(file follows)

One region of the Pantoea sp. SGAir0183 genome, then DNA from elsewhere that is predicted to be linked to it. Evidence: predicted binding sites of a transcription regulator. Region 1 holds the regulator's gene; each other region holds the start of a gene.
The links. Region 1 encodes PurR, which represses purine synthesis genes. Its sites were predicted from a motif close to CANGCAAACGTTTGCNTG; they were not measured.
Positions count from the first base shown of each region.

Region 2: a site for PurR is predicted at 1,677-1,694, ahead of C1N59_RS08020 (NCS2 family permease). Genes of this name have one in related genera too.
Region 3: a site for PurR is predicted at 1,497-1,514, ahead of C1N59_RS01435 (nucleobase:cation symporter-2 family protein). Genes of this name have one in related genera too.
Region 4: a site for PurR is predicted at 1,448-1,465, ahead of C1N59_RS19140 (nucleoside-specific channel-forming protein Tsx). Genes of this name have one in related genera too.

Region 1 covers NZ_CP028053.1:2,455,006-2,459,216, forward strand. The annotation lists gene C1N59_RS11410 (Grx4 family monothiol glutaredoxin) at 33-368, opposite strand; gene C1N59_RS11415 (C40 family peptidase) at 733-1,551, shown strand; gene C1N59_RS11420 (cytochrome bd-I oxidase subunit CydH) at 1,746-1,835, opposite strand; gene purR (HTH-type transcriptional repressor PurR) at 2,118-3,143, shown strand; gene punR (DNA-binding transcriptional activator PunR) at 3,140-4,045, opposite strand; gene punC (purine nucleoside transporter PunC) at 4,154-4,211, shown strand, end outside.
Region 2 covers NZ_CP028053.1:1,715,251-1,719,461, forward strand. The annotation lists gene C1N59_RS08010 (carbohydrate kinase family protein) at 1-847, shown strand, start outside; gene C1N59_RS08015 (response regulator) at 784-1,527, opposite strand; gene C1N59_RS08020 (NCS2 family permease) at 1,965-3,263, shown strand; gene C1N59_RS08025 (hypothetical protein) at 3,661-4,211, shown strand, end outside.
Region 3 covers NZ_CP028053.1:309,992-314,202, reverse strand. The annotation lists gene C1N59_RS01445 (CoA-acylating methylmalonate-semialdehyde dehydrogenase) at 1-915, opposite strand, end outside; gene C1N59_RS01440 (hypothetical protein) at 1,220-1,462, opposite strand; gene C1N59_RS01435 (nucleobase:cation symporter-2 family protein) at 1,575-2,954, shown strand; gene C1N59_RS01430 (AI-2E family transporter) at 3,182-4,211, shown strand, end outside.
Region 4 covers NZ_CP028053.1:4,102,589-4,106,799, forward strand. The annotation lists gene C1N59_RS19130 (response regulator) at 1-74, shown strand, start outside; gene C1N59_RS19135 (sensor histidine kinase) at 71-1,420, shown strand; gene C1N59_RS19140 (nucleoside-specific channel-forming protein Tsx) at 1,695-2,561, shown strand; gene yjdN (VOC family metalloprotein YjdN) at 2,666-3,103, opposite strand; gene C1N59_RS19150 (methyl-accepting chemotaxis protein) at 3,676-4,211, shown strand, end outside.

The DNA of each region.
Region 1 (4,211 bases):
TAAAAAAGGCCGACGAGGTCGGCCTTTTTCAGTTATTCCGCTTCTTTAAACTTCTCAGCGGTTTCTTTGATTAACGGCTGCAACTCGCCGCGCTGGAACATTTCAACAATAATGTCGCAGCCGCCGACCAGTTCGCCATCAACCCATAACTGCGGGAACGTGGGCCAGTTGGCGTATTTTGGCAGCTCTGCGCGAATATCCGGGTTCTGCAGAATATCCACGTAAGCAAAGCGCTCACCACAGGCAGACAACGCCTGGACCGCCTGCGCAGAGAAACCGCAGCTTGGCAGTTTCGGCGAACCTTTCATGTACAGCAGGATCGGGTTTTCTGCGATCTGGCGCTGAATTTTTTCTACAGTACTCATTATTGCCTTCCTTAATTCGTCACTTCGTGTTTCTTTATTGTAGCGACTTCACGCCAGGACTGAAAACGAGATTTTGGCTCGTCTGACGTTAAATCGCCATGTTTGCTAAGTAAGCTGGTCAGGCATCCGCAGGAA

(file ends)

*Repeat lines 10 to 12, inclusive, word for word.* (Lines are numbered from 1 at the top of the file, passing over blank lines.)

Region 4 covers NZ_CP028053.1:4,102,589-4,106,799, forward strand. The annotation lists gene C1N59_RS19130 (response regulator) at 1-74, shown strand, start outside; gene C1N59_RS19135 (sensor histidine kinase) at 71-1,420, shown strand; gene C1N59_RS19140 (nucleoside-specific channel-forming protein Tsx) at 1,695-2,561, shown strand; gene yjdN (VOC family metalloprotein YjdN) at 2,666-3,103, opposite strand; gene C1N59_RS19150 (methyl-accepting chemotaxis protein) at 3,676-4,211, shown strand, end outside.

The DNA of each region.
Region 1 (4,211 bases):